US8702624B2 (en) 2006-09-29 2014-04-22 Sanofi-Aventis Deutschland Gmbh Analyte measurement device with a single shot actuator
US20080221549A1 (en) * 2007-03-06 2008-09-11 Nahum Cohen Rapid injection device
US20100145376A1 (en) * 2007-05-10 2010-06-10 Ahmet Konya Puncturing system and lancet carrier tape
US9480420B2 (en) * 2007-05-10 2016-11-01 Roche Diabetes Care, Inc. Puncturing system and lancet carrier tape
US20080308441A1 (en) * 2007-06-15 2008-12-18 Ultimed Inc. Lancet dispenser
US8950578B2 (en) 2007-06-15 2015-02-10 Ultimed, Inc. Lancet dispenser
US9386944B2 (en) 2008-04-11 2016-07-12 Sanofi-Aventis Deutschland Gmbh Method and apparatus for analyte detecting device
US20100042130A1 (en) * 2008-08-15 2010-02-18 Abbott Diabetes Care Inc. Lancet and packaging therefor
US9375169B2 (en) 2009-01-30 2016-06-28 Sanofi-Aventis Deutschland Gmbh Cam drive for managing disposable penetrating member actions with a single motor and motor and control system
US9517027B2 (en) 2009-07-10 2016-12-13 Facet Techonologies, Llc Advancement mechanism for cartridge-based devices
US20110130782A1 (en) * 2009-07-10 2011-06-02 Kan Gil Advancement mechanism for cartridge-based devices
US20110060292A1 (en) * 2009-08-14 2011-03-10 Stat Medical Devices, Inc. Pen needle storage device with integral removal and/or installation system
US8998940B2 (en) * 2009-11-02 2015-04-07 Roche Diagnostics Operations, Inc. Lancet gripper for use in a lancet device
US20120253374A1 (en) * 2009-11-02 2012-10-04 Ahmet Konya Lancet gripper for use in a lancet device
US8965476B2 (en) 2010-04-16 2015-02-24 Sanofi-Aventis Deutschland Gmbh Tissue penetration device
US9795747B2 (en) 2010-06-02 2017-10-24 Sanofi-Aventis Deutschland Gmbh Methods and apparatus for lancet actuation
JP2012045385A (en) * 2010-08-16 2012-03-08 Becton Dickinson & Co Attachable needle changing device for medicament delivery device
US9427514B2 (en) 2010-08-16 2016-08-30 Becton, Dickinson And Company Needle changing apparatus
US9107988B2 (en) 2010-08-16 2015-08-18 Becton, Dickinson And Company Circuitous band needle changing apparatus
US9717860B2 (en) 2010-08-16 2017-08-01 Becton, Dickinson And Company Needle changing apparatus
US8876780B2 (en) 2010-08-16 2014-11-04 Becton, Dickinson And Company Attachable needle changing device for medicament delivery device
US20140090997A1 (en) * 2011-05-11 2014-04-03 Sanofi-Aventis Deutschland Gmbh Needle assembly storage device
US8333716B1 (en) 2011-06-21 2012-12-18 Yofimeter, Llc Methods for using an analyte testing device
US8292826B1 (en) 2011-06-21 2012-10-23 YofiMETER, Inc. Cocking and advancing mechanism for analyte testing device
US8333717B1 (en) 2011-06-21 2012-12-18 Yofimeter, Llc Test unit cartridge for analyte testing device
US8961432B2 (en) 2011-06-21 2015-02-24 Yofimeter, Llc Analyte testing devices
US20140339113A1 (en) * 2011-12-14 2014-11-20 Sanofi-Aventis Deutschland Gmbh Needle Storage Magazine
US9357998B2 (en) 2012-12-13 2016-06-07 Ethicon Endo-Surgery, Llc Circular needle applier with articulating and rotating shaft
US9498207B2 (en) 2012-12-13 2016-11-22 Ethicon Endo-Surgery, Llc Cartridge interface for surgical suturing device
US9220496B2 (en) 2012-12-13 2015-12-29 Ethicon Endo-Surgery, Llc Packaging for surgical needle cartridge and suture
US9398905B2 (en) 2012-12-13 2016-07-26 Ethicon Endo-Surgery, Llc Circular needle applier with offset needle and carrier tracks
US9486209B2 (en) 2012-12-13 2016-11-08 Ethicon Endo-Surgery, Llc Transmission for driving circular needle
US9427227B2 (en) 2012-12-13 2016-08-30 Ethicon Endo-Surgery, Llc Suturing device with reusable shaft and disposable cartridge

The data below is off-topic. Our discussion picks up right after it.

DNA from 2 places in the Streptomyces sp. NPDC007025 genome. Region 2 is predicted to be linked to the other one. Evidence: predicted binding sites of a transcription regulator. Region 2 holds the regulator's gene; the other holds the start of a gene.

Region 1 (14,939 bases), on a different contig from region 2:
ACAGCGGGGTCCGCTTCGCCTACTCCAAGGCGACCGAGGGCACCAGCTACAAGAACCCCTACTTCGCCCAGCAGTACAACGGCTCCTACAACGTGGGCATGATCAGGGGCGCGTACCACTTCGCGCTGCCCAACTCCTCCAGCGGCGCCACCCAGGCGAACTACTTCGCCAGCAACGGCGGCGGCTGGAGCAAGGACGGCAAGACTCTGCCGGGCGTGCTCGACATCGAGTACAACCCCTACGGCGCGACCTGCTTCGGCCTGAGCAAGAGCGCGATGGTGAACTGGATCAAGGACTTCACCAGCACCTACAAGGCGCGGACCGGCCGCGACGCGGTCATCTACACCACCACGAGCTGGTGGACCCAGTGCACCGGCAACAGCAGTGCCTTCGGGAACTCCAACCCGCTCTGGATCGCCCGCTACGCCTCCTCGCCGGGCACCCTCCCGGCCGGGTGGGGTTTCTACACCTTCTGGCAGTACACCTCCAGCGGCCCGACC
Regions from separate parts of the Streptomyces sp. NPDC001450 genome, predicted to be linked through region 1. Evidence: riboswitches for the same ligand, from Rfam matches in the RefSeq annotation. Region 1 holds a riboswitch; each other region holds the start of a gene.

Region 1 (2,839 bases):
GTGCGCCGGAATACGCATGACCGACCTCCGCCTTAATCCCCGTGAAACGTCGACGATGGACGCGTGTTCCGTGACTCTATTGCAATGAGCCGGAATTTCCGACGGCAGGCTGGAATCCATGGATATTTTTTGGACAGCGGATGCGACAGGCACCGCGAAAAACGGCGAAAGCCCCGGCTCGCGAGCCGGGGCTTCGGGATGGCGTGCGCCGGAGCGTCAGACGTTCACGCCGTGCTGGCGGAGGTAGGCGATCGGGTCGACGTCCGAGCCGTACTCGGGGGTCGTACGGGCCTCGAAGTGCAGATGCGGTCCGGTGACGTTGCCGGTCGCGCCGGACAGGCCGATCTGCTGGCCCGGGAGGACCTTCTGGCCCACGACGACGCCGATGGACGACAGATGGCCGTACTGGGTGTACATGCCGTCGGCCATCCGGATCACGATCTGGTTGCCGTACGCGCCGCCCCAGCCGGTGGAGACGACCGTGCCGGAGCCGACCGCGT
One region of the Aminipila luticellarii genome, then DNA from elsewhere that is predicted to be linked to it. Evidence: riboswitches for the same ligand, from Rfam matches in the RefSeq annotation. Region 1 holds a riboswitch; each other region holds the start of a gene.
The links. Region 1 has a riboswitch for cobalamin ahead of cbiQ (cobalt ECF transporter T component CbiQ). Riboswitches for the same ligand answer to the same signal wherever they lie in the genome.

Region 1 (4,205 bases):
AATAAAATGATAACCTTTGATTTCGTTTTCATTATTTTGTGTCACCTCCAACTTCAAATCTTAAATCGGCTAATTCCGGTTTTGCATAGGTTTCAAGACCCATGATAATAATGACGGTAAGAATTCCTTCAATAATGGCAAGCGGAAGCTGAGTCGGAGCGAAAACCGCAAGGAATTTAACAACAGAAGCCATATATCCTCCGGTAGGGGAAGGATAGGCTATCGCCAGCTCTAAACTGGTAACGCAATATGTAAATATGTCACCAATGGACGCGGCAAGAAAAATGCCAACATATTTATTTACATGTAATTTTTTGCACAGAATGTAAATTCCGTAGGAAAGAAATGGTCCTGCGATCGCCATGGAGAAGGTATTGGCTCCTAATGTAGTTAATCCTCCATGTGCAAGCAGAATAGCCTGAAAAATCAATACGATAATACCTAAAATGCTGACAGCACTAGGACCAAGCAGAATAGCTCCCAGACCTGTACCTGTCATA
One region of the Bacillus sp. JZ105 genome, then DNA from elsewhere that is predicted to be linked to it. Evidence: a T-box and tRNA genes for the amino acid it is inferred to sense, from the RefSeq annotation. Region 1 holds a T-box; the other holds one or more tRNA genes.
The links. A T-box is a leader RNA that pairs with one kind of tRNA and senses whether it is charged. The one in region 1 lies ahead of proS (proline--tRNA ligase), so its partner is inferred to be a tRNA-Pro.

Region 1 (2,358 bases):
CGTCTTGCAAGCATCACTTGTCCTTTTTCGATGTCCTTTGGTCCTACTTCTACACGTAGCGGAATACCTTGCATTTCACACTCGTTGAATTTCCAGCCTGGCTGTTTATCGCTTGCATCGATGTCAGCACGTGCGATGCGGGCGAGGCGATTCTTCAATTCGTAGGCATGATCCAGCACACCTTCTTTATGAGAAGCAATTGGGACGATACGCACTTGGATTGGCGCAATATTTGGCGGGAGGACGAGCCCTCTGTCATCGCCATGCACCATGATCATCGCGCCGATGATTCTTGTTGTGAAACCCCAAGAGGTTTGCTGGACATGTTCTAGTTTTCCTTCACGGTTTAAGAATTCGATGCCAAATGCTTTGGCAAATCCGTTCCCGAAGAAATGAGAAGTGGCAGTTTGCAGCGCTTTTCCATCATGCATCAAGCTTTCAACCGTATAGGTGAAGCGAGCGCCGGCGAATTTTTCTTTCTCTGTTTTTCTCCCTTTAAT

US9370354B1 (en) * 2013-03-11 2016-06-21 Ethicon Endo-Surgery, Llc Automated needle loader
US9788830B2 (en) 2014-06-06 2017-10-17 Ethicon Llc Needle cartridge with cage
US9375212B2 (en) 2014-06-06 2016-06-28 Ethicon Endo-Surgery, Llc Circular needle applier with cleats
US9526495B2 (en) 2014-06-06 2016-12-27 Ethicon Endo-Surgery, Llc Articulation control for surgical instruments
US9474522B2 (en) 2014-06-06 2016-10-25 Ethicon Endo-Surgery, Llc Jawed receiver for needle cartridge
USD800306S1 (en) 2015-12-10 2017-10-17 Ethicon Llc Surgical suturing device

Also Published As

Publication number Publication date Type
DE19840856A1 (en) 2000-05-04 application
DE19840856B4 (en) 2008-04-10 grant
ES2335164T3 (en) 2010-03-22 grant
US7211096B2 (en) 2007-05-01 grant
US20050027211A1 (en) 2005-02-03 application
EP0985376B1 (en) 2009-11-04 grant
DE59915099D1 (en) 2009-12-17 grant
EP0985376A1 (en) 2000-03-15 application

Similar Documents

Publication Publication Date Title
US4895147A (en) Lancet injector
US5624458A (en) Lancet device
US6997913B2 (en) Needle safety device
US7150755B2 (en) Blood sampling device
US20030135157A1 (en) Passive safety device for needle of IV infusion or blood collection set
US6988996B2 (en) Test media cassette for bodily fluid testing device
US20060200045A1 (en) Dynamic integrated lancing test strip with sterility cover
US20060259058A1 (en) Push activation lancet device
US4648408A (en) Blood sampling unit
US5514152A (en) Multiple segment encapsulated medical lancing device
US20020040230A1 (en) Blood lancet system for blood withdrawal for diagnostic purposes
US20060224172A1 (en) Blood sampling device
US5282822A (en) Lancet ejector for lancet injector
US4867309A (en) Safe-disposal container for used hypodermic needles and the like
US20080019870A1 (en) Integrated medical device dispensing and lancing mechanisms and methods of use
EP1285629A1 (en) Lancet-integrated sensor, measurer for lancet-integrated sensor, and cartridge
US5183054A (en) Actuated biopsy cutting needle with removable stylet
US20060015129A1 (en) Lancet removal tool
US20030191415A1 (en) Integrated sample testing meter
US20020052618A1 (en) Analytical device with integrated lancet
US4577630A (en) Reusable breach loading target pressure activated lancet firing device
US20070167869A1 (en) System and method for breaking a sterility seal to engage a lancet
US6730059B2 (en) Medical needle assemblies
US5755733A (en) Lancet assembly
US5797942A (en) Re-usable end cap for re-usable lancet devices for removing and disposing of a contaminated lancet

Legal Events

Date Code Title Description
AS Assignment

Owner name: ROCHE DIAGNOSTICS GMBH, GERMANY

Free format text: ASSIGNMENT OF ASSIGNORS INTEREST;ASSIGNORS:KUHR, HANS-JUERGEN;KINTZIG, HANS;REEL/FRAME:010481/0809;SIGNING DATES FROM 19991102 TO 19991110

FPAY Fee payment

Year of fee payment: 4

FPAY Fee payment

Year of fee payment: 8

FPAY Fee payment

Year of fee payment: 12